Surface Forces: April 17, 2004


The United States Navy and the Royal Australian Navy signed the Surface Forces Statement of Principles on February 27th. This agreement is slated to ensure that the United States and Australia can work together to protect interests in the Pacific and around the world. This is the second such agreement, the first being a Submarine Statement of Principles signed in 2001.

The major reason for this agreement is to prevent a repeat of the disasters of the ADBA command and the Battle of Savo Island early in World War II. The series of battles in the Dutch East Indies were almost universally disasters for the ADBA command. The August 8, 1942 Battle of Savo Island was another wipeout, the American/Australian force suffering the loss of four heavy cruisers (three American, one Australian) without taking out any of the Japanese ships in return and it was a major reason for the length and the near-run status of the subsequent Guadalcanal campaign. The two major reasons for those disasters were the lack of compatibility in systems (Australian and American ships could not talk to each other in the heat of battle a very big problem), and the lack of joint training (which meant an American commander had no idea what his Australian counterpart might be doing in a given situation).

The Submarine Statement of Principles was the first step the agreement and the exchange of information and technology eventually allowed the Australian Collins-class guided missile submarines to work with American attack submarines like the Los Angeles and Seawolf classes and the forthcoming Virginia-class submarines. American and Australian submarines use many of the same weapons (the deadly Mark 48 ADCAP torpedo and the UGM-84C Harpoon anti-ship missile). The two navies trained together in exercises like RIMPAC (which usually takes place off 
Hawaii). In one RIMPAC exercise, a Collins-class submarine penetrated the screen of a carrier battle group and was in position to sink the carrier.

With this new agreement, the same principle is being extended to surface forces. Australia has already selected some American systems (some variant of the Aegis radar system will probably be acquired), and their Perry-class frigates will be upgraded with the SM-2 and Evolved Sea Sparrow anti-aircraft missiles, and is committing to exchange more information. Australia will also be integrating the Harpoon Block II missile into its navy. The two navies will also work to ensure that the Air Warfare Destroyer will be able to work with the United States Navys surface vessels, like the Ticonderoga-class cruisers, the Arleigh Burke-class destroyers, and the Zumwalt-class destroyers, much as Collins-class submarine are able to do so now.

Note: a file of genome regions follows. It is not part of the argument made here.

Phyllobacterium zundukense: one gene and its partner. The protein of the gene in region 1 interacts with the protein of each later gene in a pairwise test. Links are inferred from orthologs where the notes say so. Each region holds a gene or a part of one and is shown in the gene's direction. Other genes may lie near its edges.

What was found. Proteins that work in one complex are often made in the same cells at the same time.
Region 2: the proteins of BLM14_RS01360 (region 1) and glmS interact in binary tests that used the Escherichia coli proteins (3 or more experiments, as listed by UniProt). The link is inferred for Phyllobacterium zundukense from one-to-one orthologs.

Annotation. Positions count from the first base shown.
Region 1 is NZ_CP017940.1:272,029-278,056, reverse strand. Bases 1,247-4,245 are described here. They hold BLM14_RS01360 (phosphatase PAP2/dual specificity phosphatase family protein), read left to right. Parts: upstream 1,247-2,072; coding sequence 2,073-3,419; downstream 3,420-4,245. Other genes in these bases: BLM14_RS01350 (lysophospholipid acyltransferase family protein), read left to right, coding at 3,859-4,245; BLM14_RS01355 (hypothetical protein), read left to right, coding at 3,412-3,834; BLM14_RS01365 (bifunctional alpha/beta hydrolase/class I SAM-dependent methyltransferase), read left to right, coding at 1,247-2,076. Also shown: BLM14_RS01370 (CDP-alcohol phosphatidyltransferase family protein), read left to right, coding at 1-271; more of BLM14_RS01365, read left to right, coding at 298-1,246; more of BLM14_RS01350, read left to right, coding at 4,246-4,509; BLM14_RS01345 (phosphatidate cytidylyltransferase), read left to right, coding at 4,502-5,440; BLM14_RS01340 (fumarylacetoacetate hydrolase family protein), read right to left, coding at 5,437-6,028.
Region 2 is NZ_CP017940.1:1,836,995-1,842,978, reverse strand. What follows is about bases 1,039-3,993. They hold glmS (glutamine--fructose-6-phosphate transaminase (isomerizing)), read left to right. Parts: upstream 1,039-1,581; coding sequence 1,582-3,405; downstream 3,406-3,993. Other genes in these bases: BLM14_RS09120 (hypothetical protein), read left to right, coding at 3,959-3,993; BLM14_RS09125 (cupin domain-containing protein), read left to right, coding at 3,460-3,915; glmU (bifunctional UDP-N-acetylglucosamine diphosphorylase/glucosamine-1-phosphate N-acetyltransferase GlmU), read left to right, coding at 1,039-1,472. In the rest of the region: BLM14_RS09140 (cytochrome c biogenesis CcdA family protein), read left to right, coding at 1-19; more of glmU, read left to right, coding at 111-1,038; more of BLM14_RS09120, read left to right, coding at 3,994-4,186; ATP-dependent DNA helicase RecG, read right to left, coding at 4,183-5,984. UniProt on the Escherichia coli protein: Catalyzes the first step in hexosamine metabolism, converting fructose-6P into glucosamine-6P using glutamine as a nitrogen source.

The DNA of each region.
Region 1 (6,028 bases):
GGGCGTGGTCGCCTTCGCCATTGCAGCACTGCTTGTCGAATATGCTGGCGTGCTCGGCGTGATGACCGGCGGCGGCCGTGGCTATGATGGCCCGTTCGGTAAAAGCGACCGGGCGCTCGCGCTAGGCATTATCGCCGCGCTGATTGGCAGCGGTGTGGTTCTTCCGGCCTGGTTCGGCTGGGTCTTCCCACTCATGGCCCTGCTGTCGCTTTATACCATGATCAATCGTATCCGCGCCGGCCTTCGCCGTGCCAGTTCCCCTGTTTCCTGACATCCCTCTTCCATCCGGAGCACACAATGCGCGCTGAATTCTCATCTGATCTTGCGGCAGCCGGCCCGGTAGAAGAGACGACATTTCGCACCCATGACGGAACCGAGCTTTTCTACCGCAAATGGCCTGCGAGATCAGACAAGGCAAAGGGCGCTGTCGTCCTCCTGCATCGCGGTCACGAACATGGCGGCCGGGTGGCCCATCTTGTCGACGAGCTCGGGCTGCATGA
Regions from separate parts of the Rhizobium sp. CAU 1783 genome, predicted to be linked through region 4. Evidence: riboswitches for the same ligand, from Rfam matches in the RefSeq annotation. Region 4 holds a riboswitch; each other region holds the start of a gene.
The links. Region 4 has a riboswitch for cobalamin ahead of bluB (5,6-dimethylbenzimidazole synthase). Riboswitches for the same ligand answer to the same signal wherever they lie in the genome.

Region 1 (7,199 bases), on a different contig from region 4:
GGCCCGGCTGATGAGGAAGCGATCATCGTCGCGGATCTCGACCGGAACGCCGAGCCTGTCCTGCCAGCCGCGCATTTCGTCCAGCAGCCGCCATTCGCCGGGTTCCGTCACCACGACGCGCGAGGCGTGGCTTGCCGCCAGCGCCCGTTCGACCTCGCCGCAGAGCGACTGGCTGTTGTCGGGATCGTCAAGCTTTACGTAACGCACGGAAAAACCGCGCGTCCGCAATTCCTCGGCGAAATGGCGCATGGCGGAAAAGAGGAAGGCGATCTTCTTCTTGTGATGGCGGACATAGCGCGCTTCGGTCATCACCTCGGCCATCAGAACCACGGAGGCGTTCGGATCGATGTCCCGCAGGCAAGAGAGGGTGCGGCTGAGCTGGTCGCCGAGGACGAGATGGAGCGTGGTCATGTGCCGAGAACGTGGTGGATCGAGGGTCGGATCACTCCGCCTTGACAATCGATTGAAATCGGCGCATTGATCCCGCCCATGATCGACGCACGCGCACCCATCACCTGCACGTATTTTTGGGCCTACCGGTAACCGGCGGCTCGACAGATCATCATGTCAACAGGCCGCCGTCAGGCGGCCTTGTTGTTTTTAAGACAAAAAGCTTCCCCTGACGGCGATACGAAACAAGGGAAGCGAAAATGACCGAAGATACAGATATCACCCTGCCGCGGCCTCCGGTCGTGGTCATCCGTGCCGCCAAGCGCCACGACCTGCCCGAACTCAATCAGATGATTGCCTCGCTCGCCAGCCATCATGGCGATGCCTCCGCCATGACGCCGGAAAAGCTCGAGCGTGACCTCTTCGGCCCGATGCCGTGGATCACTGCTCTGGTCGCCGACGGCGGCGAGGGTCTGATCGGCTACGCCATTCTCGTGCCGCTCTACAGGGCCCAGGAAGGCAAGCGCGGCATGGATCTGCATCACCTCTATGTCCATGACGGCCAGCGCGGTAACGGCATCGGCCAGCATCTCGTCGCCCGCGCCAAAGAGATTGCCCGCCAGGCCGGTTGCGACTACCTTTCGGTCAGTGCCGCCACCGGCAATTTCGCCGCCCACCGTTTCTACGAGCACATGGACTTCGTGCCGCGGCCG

The other major aspect of this agreement, and probably more important than the information exchanges, is an increase in joint training exercises. A military force fights the way it trains. Two military units will work better if they have trained, and know how each other will react. They will also know how the other side will operate, and what they can do in a situation as close to war without actually trying to kill people, ships, and aircraft. This is probably what gives Western military forces their biggest edge over their opponents.

The growing close relationship between the United States and Australia will make the two navies much stronger as the 21st century continues on. They will train together, and will have systems that are compatible in the heat of battle. This will hopefully prevent a 21st century version of Savo Island. Harold C. Hutchison (


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